VSLive!: Expert Describes Windows Workflow 4.0 as a Vast Improvement Over Prior Versions
- By John K. Waters
- February 27, 2009
SAN FRANCISCO -- When Microsoft releases the 4.0 version of Windows Workflow Foundation (WF), it will be providing the first truly usable version of the technology since it debuted more than two years ago, according to Aaron Skonnard, a co-founder with Pluralsight, which provides training to developers on the .NET Framework.
Skonnard gave his assessment during a session at this week's VSLive! conference. WF 4.0 will be part of the .NET Framework 4.0 that will be supported in Visual Studio 2010. Unlike the Windows Communication Foundation (WCF), which he characterizes as "well-baked," Skonnard described the existing versions of WF as a bit underdone.
"It was technology with a lot of promise," he said. "You'd kind of look at and say, hmm, that looks interesting, but I'm not sure I should move there yet. There are a lot of companies getting a lot of benefit from WF today, but they're doing a lot of work to get it. With the changes Microsoft has planned for WF, you'll be able to get those benefits without having to do so much work."
Skonnard, a long-time teacher who wrote Pluralsight's REST, WCF and BizTalk courses, outlined some of the changes expected in WCF and WF 4.0, with an emphasis on the latter. WF 4.0 as nearly a complete re-write, he said. The basic WF concepts will remain the same, he said, but the way you go about writing activities and the APIs used to host the workflows have changed. One of the fundamental improvements in WF 4.0, he said, is its support for the authoring of completely declarative, XAML-based workflow services that can be more easily deployed, hosted and managed.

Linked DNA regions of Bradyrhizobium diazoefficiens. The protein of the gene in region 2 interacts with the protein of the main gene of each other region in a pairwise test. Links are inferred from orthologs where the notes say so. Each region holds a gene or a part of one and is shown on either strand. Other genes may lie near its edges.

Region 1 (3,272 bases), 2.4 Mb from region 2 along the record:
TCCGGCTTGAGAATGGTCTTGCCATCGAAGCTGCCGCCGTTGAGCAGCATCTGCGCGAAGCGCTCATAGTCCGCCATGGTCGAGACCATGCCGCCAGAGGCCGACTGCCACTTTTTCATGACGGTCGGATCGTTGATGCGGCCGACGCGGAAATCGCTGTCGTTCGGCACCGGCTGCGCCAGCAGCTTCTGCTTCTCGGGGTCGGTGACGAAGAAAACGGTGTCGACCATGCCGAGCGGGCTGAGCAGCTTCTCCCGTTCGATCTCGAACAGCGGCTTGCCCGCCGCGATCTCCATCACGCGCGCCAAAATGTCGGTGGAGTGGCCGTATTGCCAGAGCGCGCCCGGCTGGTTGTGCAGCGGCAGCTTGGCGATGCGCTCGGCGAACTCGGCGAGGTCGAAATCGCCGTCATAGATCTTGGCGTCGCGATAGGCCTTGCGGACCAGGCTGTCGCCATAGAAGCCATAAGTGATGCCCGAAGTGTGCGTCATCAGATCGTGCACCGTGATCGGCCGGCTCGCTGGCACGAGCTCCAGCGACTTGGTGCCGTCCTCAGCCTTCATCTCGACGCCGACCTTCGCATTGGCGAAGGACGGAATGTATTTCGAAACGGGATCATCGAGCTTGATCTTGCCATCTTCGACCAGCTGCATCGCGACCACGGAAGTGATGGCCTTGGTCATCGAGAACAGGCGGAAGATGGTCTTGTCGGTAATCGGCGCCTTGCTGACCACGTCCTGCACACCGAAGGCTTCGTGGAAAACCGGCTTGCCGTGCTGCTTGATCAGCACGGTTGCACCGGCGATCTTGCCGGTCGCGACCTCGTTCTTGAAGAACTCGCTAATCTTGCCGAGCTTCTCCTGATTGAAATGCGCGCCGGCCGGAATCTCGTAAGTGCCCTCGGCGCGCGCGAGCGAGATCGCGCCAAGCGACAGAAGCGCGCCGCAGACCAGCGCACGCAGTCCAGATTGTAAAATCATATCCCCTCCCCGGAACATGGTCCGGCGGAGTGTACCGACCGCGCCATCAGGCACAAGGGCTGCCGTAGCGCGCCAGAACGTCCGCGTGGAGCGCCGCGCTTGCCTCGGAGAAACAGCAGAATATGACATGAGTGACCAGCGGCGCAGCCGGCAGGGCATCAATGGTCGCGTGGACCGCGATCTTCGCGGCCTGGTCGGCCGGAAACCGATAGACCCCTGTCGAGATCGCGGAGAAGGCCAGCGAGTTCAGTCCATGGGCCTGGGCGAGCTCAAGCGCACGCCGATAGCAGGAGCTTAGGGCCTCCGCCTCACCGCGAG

"It's very challenging to write purely declarative workflows," Skonnard said, "but that's always been the vision for workflow, that the workflows themselves would just be data, just an XML file. And the things in that XML file would map to activities that will go and execute some code. But the program itself is just data. If you deploy a .NET workflow service in Windows Azure, you're basically just going to take an XML file that describes that workflow and stick it up there."
"That's a huge shift," he added. "And a good one, because it forces developers that are going to use this technology to focus on the activities and design them right." Versioning, which was problematic in WF 3.0, is also improved dramatically by this change, he said. "XAML-only is a great solution for dealing with the versioning problems people had in 3.0, because there's less code to deal with."
WF 3.0 also lacked a base activity library -- no activity for getting data from a database, for example, or executing a powershell script. That omission has been "beefed up" in WF 4.0, Skonnard said. Microsoft is currently building WF into many of its key products today, Skonnard observed, including SharePoint, BizTalk and even SpeachServer. And most of the emphasis in the 4.0 release is on bringing WCF and WF together and providing a "unified story" across the two. That's because when the two technologies shipped in .NET 3.0, there was no integration between them at all, Skonnard said.
But there's a strong synergy between the two technologies that begs for integration. "When you're building workflows, you typically think about creating a business process type thing, where you're modeling message exchanges, or a human workflow type of interaction, and that requires communication," he said.
Together, WCF and WF 4.0 will support the development of declarative workflow services that can be hosted on a desktop, a server farm or in the cloud, connected with standard WCF communication techniques.
The new WCF features Skonnard highlighted including a new REST starter kit and overall improved REST capabilities, built-in support for WS-Discovery, a simplified configuration model, new messaging features, and a new "receive context" for transactional reads off the channel stack, among others
"One of the most common requests for WCF today is for a more efficient in-memory channel for intra-process communications," he said. "They're working on what they're calling the ‘local channel,' which we hope is going to be in WCF 4.0."
Skonnard warned that none of these changes are set in stone. "I think most of these things will make the cut, but Microsoft is right now deciding what stays and what doesn't as they go into the final crunch phase," he said.
John K. Waters is a freelance writer based in Silicon Valley. He can be reached
at [email protected].